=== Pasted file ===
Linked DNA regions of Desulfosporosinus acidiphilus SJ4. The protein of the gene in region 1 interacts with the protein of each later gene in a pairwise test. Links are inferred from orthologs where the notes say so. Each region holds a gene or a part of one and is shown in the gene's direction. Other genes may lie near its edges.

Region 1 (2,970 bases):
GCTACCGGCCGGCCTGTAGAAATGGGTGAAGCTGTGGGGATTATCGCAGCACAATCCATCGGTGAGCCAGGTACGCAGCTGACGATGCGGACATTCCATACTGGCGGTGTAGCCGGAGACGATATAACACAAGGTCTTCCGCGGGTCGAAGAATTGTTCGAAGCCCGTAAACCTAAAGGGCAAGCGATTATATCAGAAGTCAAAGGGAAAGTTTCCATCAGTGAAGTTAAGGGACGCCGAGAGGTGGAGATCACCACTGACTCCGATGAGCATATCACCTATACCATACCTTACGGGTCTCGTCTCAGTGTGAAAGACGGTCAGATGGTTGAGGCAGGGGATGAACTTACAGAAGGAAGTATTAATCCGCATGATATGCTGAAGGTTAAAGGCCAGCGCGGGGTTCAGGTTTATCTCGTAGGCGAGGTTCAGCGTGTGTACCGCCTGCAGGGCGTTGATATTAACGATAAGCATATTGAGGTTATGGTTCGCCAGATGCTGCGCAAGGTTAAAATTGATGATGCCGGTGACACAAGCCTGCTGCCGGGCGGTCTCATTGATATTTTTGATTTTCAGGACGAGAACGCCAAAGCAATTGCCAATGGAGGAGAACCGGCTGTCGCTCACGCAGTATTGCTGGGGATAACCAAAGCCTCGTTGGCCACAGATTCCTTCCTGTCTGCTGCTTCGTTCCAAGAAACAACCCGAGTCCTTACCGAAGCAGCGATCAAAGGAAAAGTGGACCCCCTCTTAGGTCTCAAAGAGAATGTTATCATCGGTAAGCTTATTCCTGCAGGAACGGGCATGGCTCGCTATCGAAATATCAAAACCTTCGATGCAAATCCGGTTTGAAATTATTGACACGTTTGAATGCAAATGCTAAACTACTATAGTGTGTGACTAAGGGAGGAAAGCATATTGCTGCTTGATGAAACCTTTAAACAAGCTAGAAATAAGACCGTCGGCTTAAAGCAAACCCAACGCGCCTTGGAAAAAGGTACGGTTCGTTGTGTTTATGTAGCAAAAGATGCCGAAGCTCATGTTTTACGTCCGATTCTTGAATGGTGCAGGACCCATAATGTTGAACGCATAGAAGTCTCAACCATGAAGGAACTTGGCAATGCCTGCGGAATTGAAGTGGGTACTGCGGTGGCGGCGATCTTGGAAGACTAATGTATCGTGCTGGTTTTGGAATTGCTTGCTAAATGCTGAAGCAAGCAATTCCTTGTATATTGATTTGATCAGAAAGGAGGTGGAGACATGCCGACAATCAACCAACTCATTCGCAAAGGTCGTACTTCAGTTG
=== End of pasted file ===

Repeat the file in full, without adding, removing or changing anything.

Linked DNA regions of Desulfosporosinus acidiphilus SJ4. The protein of the gene in region 1 interacts with the protein of each later gene in a pairwise test. Links are inferred from orthologs where the notes say so. Each region holds a gene or a part of one and is shown in the gene's direction. Other genes may lie near its edges.

Region 1 (2,970 bases):
GCTACCGGCCGGCCTGTAGAAATGGGTGAAGCTGTGGGGATTATCGCAGCACAATCCATCGGTGAGCCAGGTACGCAGCTGACGATGCGGACATTCCATACTGGCGGTGTAGCCGGAGACGATATAACACAAGGTCTTCCGCGGGTCGAAGAATTGTTCGAAGCCCGTAAACCTAAAGGGCAAGCGATTATATCAGAAGTCAAAGGGAAAGTTTCCATCAGTGAAGTTAAGGGACGCCGAGAGGTGGAGATCACCACTGACTCCGATGAGCATATCACCTATACCATACCTTACGGGTCTCGTCTCAGTGTGAAAGACGGTCAGATGGTTGAGGCAGGGGATGAACTTACAGAAGGAAGTATTAATCCGCATGATATGCTGAAGGTTAAAGGCCAGCGCGGGGTTCAGGTTTATCTCGTAGGCGAGGTTCAGCGTGTGTACCGCCTGCAGGGCGTTGATATTAACGATAAGCATATTGAGGTTATGGTTCGCCAGATGCTGCGCAAGGTTAAAATTGATGATGCCGGTGACACAAGCCTGCTGCCGGGCGGTCTCATTGATATTTTTGATTTTCAGGACGAGAACGCCAAAGCAATTGCCAATGGAGGAGAACCGGCTGTCGCTCACGCAGTATTGCTGGGGATAACCAAAGCCTCGTTGGCCACAGATTCCTTCCTGTCTGCTGCTTCGTTCCAAGAAACAACCCGAGTCCTTACCGAAGCAGCGATCAAAGGAAAAGTGGACCCCCTCTTAGGTCTCAAAGAGAATGTTATCATCGGTAAGCTTATTCCTGCAGGAACGGGCATGGCTCGCTATCGAAATATCAAAACCTTCGATGCAAATCCGGTTTGAAATTATTGACACGTTTGAATGCAAATGCTAAACTACTATAGTGTGTGACTAAGGGAGGAAAGCATATTGCTGCTTGATGAAACCTTTAAACAAGCTAGAAATAAGACCGTCGGCTTAAAGCAAACCCAACGCGCCTTGGAAAAAGGTACGGTTCGTTGTGTTTATGTAGCAAAAGATGCCGAAGCTCATGTTTTACGTCCGATTCTTGAATGGTGCAGGACCCATAATGTTGAACGCATAGAAGTCTCAACCATGAAGGAACTTGGCAATGCCTGCGGAATTGAAGTGGGTACTGCGGTGGCGGCGATCTTGGAAGACTAATGTATCGTGCTGGTTTTGGAATTGCTTGCTAAATGCTGAAGCAAGCAATTCCTTGTATATTGATTTGATCAGAAAGGAGGTGGAGACATGCCGACAATCAACCAACTCATTCGCAAAGGTCGTACTTCAGTTG